The National Committee of UDF is preparing a package of positive alternatives for Belarus and its citizens, including 12 concrete proposals to the European Union.
3. Lack of the former consolidation in the circles of the ruling nomenclature.
4. Existence of serious contradictions between the Kremlin and the Red House.
Proposals for Action:
1. Political prisoners and Europe are two notions that are incompatible both geographically and politically. This problem demands unity of efforts of both supporters of change in Belarus and the international community. We expect an increase in activity through the diplomatic channels using all different means of influence on the Belarusian authorities. While there are still political prisoners in Belarus, while it is not possible to hold free and fair elections, and while Belarusian newspapers have to be printed abroad, there are no grounds for withdrawal of sanctions against certain Belarusian officials.
2. Investment in democracy is the most useful and effective investment of the capital. Today we speak about the necessity to significantly increase assistance to the structures of the civic society and independent mass media. The “Democracy Support Act” will have a long-term effect.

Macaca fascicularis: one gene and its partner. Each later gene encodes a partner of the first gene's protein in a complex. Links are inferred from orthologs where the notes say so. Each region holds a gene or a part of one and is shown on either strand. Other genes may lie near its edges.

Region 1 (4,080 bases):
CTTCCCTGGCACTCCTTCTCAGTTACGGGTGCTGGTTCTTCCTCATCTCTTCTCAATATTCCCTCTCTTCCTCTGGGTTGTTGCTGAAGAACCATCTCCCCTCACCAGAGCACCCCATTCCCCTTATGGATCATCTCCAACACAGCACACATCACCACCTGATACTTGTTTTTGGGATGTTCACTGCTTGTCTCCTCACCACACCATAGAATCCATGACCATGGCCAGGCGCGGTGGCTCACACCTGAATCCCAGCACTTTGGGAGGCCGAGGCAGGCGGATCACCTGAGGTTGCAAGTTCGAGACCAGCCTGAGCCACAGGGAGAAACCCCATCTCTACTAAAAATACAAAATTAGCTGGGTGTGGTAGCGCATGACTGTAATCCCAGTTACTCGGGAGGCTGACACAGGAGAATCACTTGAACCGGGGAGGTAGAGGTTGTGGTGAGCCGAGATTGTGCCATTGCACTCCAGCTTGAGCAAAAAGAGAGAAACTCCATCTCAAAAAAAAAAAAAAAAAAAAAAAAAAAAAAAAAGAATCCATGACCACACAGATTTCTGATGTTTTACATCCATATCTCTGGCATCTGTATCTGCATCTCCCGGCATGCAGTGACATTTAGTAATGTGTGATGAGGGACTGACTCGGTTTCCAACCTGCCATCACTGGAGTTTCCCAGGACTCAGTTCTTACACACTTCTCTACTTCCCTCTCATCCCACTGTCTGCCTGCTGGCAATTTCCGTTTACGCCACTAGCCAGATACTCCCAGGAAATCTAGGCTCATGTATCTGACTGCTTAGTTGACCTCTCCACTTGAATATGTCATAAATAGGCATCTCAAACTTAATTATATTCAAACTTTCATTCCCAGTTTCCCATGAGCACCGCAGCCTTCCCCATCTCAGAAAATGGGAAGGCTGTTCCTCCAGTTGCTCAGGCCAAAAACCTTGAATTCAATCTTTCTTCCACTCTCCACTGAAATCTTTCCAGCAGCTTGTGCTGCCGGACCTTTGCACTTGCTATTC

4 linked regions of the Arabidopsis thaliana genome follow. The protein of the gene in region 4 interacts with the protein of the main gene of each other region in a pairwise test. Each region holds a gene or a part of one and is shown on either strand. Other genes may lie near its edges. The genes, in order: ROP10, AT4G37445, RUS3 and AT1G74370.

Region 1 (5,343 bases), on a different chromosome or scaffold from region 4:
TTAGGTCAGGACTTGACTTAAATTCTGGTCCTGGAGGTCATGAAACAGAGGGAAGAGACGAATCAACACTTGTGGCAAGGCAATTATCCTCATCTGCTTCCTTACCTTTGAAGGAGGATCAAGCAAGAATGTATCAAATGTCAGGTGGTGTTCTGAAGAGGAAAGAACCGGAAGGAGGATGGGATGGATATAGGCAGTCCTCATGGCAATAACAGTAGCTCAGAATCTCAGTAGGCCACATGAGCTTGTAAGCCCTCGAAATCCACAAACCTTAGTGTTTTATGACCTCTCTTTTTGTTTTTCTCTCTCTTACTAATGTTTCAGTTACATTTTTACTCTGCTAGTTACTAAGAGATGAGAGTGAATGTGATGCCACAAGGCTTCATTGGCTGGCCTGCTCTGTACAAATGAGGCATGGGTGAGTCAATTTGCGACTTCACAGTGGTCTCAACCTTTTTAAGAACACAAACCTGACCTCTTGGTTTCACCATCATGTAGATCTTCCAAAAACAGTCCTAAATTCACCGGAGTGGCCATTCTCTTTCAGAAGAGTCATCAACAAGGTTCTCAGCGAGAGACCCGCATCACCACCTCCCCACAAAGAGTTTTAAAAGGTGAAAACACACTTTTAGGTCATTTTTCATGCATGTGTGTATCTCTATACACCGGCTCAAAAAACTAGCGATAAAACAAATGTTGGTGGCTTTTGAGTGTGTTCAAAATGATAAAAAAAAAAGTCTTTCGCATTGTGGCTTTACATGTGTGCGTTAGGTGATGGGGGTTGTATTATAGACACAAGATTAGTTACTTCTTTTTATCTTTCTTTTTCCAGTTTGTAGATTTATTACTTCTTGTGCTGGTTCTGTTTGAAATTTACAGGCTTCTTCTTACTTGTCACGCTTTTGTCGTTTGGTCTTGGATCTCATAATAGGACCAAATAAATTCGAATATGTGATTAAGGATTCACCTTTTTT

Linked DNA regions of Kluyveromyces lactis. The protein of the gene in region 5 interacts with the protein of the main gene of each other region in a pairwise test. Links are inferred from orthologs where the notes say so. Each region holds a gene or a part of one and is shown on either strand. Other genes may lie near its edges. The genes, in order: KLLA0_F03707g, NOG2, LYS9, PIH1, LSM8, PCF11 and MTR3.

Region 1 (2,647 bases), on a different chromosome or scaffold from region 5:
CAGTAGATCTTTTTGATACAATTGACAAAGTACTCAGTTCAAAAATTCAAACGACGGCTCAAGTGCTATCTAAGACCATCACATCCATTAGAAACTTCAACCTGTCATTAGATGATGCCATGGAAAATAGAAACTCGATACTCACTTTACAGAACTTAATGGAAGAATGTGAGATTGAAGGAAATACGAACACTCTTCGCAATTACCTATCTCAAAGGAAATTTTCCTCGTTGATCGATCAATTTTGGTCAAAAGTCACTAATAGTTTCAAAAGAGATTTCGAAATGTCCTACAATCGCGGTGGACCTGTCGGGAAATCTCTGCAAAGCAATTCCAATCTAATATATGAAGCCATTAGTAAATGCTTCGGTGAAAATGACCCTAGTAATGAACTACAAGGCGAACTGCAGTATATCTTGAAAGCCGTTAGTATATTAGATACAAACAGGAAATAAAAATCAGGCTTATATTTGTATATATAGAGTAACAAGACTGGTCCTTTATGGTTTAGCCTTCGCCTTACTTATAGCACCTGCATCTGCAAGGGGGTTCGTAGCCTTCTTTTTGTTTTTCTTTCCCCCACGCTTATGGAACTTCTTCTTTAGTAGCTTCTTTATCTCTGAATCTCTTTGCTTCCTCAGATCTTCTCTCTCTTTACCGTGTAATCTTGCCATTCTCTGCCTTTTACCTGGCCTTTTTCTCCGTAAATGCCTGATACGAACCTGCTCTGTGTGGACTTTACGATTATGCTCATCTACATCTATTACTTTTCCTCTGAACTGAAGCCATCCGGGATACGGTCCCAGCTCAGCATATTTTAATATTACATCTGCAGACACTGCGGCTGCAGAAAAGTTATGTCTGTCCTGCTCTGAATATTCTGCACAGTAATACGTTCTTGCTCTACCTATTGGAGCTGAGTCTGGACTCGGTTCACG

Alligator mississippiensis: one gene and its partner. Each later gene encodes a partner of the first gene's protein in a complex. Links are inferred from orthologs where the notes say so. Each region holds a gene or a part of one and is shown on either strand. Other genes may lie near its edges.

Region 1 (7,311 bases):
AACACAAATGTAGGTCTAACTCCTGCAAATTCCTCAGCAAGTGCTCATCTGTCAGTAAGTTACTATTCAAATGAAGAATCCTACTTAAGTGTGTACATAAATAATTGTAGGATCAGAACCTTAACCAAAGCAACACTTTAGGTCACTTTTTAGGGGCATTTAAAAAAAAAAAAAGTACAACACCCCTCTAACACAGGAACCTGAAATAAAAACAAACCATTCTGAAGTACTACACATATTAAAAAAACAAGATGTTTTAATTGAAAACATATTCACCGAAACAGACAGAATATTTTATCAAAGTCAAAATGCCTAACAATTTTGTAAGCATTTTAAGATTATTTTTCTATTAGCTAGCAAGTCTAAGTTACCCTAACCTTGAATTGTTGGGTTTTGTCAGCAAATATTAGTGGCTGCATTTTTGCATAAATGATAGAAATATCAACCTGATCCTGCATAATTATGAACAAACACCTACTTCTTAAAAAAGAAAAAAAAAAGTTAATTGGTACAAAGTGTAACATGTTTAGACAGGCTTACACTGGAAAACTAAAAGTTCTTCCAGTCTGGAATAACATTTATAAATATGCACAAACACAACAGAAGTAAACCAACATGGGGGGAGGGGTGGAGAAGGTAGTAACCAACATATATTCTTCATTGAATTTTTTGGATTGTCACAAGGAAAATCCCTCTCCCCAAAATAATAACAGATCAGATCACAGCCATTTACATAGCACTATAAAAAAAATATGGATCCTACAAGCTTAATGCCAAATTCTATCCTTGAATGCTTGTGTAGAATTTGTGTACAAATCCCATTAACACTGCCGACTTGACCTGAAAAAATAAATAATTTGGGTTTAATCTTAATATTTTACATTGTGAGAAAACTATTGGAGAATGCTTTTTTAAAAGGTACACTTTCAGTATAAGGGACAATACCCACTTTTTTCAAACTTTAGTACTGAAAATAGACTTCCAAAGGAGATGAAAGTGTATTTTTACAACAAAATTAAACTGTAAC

3. Efforts of the US, EU, OSCE, and European Council need to be joint. Only through a combined diplomatic effort can we hope to win over the regime and see change occur; such as elections by OSCE standards, release of political prisoners, etc. In particular, Lukashenka needs to understand that if 2008 parliamentary elections are not free and fair, there will be more consequences–in addition to those actions already taken and sanctions currently in place. Lukashenka should have a choice: either a special conference on Belarus that creates conditions necessary for holding elections under OSCE standards, or international tribunal over the Belarusian regime and ideology of “Lukashism”.
4. The situation demands strengthened coordination of a common strategy of the United States and the European Union regarding Belarus. Our recommendation is to return to the practice of joint visits of representatives of the European commission and the US State Department to Minsk. It is better to have a common voice and a coordinated position when speaking to the official Minsk.
I am ashamed that Belarus remains the last enclave of dictatorship on the map of Europe. I know that Belarus and its people deserve better. This “better” is democracy, and European values and standards. The solution of the Belarusian problem is in Minsk, not Washington D.C., Moscow, or Brussels. No one will solve our problems for us. We do not expect a miracle to happen in 2008. This year is very special for us. This is the year is 90th anniversary of the Belarusian People’s Republic and the year of the parliamentary election in Belarus. It lays special responsibility on all change supporters. As the leader of political optimists, I believe in the inevitability of changes and in the future of Belarus.